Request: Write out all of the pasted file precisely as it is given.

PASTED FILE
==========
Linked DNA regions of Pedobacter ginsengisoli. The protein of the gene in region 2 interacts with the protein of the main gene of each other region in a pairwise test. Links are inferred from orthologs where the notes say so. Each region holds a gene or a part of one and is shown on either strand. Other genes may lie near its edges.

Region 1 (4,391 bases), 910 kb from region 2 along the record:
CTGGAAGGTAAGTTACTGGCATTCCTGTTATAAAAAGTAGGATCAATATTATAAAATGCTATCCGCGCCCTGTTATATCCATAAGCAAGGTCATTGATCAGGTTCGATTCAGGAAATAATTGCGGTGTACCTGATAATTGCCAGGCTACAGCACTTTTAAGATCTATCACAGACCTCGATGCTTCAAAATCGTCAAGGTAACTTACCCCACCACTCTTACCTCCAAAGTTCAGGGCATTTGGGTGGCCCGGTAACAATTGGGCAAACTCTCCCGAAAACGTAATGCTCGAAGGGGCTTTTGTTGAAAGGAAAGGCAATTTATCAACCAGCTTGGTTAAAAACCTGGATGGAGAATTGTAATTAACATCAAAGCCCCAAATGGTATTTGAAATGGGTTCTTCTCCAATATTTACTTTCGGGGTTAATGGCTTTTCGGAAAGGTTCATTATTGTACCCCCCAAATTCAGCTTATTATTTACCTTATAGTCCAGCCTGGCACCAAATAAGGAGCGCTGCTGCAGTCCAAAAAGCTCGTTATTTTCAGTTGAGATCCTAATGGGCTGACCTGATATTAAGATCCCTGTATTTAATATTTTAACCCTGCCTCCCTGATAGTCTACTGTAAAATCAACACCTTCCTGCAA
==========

Linked DNA regions of Pedobacter ginsengisoli. The protein of the gene in region 2 interacts with the protein of the main gene of each other region in a pairwise test. Links are inferred from orthologs where the notes say so. Each region holds a gene or a part of one and is shown on either strand. Other genes may lie near its edges.

Region 1 (4,391 bases), 910 kb from region 2 along the record:
CTGGAAGGTAAGTTACTGGCATTCCTGTTATAAAAAGTAGGATCAATATTATAAAATGCTATCCGCGCCCTGTTATATCCATAAGCAAGGTCATTGATCAGGTTCGATTCAGGAAATAATTGCGGTGTACCTGATAATTGCCAGGCTACAGCACTTTTAAGATCTATCACAGACCTCGATGCTTCAAAATCGTCAAGGTAACTTACCCCACCACTCTTACCTCCAAAGTTCAGGGCATTTGGGTGGCCCGGTAACAATTGGGCAAACTCTCCCGAAAACGTAATGCTCGAAGGGGCTTTTGTTGAAAGGAAAGGCAATTTATCAACCAGCTTGGTTAAAAACCTGGATGGAGAATTGTAATTAACATCAAAGCCCCAAATGGTATTTGAAATGGGTTCTTCTCCAATATTTACTTTCGGGGTTAATGGCTTTTCGGAAAGGTTCATTATTGTACCCCCCAAATTCAGCTTATTATTTACCTTATAGTCCAGCCTGGCACCAAATAAGGAGCGCTGCTGCAGTCCAAAAAGCTCGTTATTTTCAGTTGAGATCCTAATGGGCTGACCTGATATTAAGATCCCTGTATTTAATATTTTAACCCTGCCTCCCTGATAGTCTACTGTAAAATCAACACCTTCCTGCAA